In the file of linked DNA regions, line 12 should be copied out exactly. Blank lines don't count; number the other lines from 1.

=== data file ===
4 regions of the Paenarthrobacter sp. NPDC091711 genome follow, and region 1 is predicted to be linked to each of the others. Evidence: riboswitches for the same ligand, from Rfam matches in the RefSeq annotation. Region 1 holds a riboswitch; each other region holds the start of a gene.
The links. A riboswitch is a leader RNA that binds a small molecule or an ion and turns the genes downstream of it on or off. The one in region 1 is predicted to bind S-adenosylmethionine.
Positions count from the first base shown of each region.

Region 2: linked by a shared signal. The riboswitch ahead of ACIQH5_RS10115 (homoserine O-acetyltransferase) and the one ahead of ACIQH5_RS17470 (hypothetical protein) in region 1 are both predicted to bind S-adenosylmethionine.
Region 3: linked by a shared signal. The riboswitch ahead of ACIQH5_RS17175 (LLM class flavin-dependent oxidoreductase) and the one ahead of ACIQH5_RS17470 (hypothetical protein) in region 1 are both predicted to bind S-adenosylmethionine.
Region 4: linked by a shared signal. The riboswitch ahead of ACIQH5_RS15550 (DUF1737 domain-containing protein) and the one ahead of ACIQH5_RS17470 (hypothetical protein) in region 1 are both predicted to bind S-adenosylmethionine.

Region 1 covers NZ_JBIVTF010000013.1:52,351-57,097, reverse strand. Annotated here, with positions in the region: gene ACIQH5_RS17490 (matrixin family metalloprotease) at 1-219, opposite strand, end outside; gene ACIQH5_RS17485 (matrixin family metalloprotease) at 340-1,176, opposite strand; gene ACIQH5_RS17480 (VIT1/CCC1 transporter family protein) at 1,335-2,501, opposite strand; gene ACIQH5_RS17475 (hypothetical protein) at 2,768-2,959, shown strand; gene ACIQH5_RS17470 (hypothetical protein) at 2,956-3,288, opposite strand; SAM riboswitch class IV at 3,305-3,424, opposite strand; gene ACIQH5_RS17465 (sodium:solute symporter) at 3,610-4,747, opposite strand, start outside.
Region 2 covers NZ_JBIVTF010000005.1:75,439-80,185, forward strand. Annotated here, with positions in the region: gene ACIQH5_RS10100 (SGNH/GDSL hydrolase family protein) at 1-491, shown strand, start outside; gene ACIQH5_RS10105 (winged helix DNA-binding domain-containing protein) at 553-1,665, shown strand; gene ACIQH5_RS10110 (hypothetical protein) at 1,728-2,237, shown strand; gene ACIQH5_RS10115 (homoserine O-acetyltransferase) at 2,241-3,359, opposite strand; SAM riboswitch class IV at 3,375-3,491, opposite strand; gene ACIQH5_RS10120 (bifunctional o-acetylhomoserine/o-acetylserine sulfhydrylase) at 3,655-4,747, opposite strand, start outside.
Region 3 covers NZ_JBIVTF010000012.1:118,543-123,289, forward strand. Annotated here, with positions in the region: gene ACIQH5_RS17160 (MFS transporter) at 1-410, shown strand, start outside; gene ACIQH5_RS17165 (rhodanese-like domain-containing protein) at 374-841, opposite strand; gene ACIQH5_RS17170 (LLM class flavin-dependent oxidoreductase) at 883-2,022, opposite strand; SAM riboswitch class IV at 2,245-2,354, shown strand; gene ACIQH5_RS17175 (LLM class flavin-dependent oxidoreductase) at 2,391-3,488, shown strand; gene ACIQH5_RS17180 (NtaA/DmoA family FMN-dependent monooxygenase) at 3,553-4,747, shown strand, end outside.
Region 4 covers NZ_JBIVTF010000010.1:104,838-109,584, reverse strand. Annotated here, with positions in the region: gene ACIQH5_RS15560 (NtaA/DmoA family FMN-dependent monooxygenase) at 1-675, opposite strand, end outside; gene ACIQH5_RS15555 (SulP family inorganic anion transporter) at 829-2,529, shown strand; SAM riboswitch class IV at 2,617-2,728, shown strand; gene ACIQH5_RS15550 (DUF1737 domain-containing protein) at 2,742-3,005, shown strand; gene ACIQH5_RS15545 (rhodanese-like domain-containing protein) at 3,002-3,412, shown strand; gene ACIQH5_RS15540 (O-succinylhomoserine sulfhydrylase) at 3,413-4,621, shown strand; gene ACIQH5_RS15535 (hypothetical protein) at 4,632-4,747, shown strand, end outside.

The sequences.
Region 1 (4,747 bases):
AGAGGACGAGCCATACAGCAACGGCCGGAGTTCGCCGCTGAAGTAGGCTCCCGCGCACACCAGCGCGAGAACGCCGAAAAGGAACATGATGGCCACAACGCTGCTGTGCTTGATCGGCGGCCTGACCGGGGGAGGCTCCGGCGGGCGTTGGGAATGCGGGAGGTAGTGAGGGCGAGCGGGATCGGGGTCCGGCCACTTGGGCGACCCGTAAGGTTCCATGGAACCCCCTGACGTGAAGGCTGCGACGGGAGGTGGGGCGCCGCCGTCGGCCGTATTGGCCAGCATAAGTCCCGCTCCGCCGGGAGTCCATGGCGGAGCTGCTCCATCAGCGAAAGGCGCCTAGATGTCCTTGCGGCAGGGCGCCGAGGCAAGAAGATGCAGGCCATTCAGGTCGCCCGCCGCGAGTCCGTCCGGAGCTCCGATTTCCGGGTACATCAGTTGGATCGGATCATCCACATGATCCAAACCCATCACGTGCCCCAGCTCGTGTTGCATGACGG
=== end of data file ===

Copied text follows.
Region 1 (4,747 bases):